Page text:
The fitness graph analysis consists of five steps (Kobayashi and Telschow, 2008). First, the different genetic classes of the model are written down. Second, a fitness graph is drawn that describes how the different genetic classes relate to each other. In the fitness graph, arrows are drawn from parent to offspring genotypes under the assumption that mating occurs solely and at random with resident individuals. The numbers attached to the arrows correspond to the fitness of the offspring genotypes. Third, the fitness graph is translated into a system of coupled linear equations. The number of equations equals the number of genetic classes, and the unknown variables are the reproductive values of the different genetic classes. Fourth, analytical formula for the reproductive values are derived by solving the equation system. Fifth, the reproductive values of the genotype classes are used to determine the average reproductive value of migrants.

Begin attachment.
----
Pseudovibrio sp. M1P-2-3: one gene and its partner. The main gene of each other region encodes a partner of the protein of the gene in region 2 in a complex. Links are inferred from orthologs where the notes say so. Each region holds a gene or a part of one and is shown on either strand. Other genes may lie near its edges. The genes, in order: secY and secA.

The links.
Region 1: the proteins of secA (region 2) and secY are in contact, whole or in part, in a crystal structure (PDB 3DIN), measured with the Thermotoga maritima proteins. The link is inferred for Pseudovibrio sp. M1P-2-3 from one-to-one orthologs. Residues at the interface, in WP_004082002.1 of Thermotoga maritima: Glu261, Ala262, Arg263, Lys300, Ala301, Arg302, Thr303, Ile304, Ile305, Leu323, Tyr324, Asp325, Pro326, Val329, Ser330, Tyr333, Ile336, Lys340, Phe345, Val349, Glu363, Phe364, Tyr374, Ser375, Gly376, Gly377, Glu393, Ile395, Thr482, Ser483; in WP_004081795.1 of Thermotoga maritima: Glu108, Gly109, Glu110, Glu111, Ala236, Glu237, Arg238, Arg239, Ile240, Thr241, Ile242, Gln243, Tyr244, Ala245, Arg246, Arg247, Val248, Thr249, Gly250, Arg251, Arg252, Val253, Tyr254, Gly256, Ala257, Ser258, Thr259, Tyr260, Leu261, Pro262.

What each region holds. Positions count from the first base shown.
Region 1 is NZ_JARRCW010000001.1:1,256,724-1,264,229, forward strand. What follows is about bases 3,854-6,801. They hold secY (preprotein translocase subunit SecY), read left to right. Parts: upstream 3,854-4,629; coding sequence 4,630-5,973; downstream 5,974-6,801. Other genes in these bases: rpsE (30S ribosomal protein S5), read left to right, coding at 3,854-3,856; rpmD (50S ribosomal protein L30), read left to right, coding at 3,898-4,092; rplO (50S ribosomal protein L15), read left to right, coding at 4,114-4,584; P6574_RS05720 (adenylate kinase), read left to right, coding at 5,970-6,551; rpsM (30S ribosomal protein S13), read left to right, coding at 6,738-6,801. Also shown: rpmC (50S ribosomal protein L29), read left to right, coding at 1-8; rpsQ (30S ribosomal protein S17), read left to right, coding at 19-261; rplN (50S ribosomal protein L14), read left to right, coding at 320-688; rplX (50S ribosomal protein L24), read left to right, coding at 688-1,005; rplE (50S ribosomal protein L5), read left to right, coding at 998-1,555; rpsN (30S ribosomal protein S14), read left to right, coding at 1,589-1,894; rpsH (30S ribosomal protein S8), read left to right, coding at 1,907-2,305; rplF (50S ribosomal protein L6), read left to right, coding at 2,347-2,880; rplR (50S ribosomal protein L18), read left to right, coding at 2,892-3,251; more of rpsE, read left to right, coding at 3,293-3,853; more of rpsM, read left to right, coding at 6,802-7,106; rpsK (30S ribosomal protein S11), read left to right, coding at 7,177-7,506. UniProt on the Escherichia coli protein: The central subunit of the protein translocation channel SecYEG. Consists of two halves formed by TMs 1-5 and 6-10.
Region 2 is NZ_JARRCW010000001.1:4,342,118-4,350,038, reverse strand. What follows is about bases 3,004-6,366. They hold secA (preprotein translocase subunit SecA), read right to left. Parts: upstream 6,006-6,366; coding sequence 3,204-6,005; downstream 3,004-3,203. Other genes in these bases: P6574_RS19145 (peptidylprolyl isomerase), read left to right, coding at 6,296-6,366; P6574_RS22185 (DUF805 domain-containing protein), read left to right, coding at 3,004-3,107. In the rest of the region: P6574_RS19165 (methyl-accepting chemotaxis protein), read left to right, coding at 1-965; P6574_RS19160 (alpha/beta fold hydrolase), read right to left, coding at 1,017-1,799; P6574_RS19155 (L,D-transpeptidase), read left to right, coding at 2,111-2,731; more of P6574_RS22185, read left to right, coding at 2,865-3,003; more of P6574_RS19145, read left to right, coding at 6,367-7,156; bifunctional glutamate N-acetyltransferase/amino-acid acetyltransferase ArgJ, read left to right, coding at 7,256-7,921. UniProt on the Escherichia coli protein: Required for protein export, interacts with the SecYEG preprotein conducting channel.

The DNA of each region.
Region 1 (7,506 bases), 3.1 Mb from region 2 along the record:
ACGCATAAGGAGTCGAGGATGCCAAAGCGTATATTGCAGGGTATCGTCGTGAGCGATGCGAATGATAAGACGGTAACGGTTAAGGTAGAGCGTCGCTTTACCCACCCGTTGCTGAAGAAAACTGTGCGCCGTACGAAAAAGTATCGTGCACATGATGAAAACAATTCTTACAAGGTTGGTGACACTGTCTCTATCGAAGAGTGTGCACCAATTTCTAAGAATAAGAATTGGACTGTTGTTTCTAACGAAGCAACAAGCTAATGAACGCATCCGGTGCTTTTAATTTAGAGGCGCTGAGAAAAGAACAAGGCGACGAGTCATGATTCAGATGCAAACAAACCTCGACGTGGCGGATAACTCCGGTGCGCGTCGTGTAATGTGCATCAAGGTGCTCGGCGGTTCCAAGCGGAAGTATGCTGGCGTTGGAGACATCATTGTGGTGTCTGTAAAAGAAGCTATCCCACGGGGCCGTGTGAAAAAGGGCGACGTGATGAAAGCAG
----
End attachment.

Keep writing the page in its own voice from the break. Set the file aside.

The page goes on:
For all four models, we quantified gene flow from the mainland to the island by calculating the average reproductive value of migrants (v). We allowed for sex ratio biases among migrants. The parameter mf describes the fraction of females among migrants. The average reproductive value v was calculated using the fitness graph method, and under the assumption that migration is so low that migrants and their entire future progenies mate solely with residents.
Models With Haploid Genetics
Model A: Mito-Nuclear Incompatibilities Under Haploid Genetics
Analytical formulae for gene flow reduction